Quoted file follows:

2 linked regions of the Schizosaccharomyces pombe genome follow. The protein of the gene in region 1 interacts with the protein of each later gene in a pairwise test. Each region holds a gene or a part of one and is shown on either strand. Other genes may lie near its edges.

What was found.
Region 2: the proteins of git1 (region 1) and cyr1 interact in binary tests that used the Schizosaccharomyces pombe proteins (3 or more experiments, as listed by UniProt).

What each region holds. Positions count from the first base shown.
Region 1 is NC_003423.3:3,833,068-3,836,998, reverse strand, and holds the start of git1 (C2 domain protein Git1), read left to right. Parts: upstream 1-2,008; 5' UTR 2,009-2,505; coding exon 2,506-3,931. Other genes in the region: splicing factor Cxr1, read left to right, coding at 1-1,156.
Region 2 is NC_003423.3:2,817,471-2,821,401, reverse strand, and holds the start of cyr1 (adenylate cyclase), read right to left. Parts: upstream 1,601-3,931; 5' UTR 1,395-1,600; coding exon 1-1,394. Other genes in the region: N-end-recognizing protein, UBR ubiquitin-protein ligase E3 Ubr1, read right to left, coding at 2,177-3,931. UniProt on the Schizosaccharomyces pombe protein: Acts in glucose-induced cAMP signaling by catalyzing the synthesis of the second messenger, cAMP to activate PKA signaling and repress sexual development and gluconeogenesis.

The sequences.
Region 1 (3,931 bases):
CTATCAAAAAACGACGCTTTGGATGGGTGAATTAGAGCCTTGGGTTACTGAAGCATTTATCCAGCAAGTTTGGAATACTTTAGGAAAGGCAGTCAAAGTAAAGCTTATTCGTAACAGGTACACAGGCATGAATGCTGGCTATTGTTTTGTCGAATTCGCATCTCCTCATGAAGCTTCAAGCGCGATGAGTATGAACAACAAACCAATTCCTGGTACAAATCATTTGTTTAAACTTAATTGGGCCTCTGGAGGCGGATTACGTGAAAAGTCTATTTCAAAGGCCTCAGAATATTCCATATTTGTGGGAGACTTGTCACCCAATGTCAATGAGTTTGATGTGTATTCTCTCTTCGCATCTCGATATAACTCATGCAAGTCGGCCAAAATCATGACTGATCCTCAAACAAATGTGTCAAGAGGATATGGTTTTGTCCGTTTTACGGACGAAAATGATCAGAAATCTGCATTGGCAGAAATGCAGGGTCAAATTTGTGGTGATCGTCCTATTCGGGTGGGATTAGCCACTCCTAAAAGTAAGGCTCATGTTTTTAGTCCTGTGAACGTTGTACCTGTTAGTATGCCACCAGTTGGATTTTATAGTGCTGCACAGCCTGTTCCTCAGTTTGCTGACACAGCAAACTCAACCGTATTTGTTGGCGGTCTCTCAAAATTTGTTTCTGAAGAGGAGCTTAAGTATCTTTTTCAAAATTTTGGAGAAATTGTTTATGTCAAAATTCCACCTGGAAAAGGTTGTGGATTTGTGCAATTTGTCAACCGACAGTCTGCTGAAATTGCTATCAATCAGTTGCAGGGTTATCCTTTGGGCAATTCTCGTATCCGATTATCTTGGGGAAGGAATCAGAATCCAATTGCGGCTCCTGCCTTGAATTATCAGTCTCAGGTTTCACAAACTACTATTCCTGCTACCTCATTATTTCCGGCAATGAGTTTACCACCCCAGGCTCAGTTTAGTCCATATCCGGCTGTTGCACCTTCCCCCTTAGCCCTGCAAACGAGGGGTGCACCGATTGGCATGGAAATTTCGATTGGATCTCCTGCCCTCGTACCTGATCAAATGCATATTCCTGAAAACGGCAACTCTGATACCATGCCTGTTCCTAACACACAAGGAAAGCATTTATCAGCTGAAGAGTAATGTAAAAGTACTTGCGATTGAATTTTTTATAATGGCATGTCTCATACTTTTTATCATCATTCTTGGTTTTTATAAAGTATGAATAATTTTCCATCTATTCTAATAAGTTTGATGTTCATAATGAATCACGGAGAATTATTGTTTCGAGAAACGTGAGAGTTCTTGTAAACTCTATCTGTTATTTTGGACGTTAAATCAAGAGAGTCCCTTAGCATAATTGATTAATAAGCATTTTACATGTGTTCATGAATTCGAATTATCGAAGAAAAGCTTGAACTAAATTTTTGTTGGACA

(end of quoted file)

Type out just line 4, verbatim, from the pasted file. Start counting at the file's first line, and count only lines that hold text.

What each region holds. Positions count from the first base shown.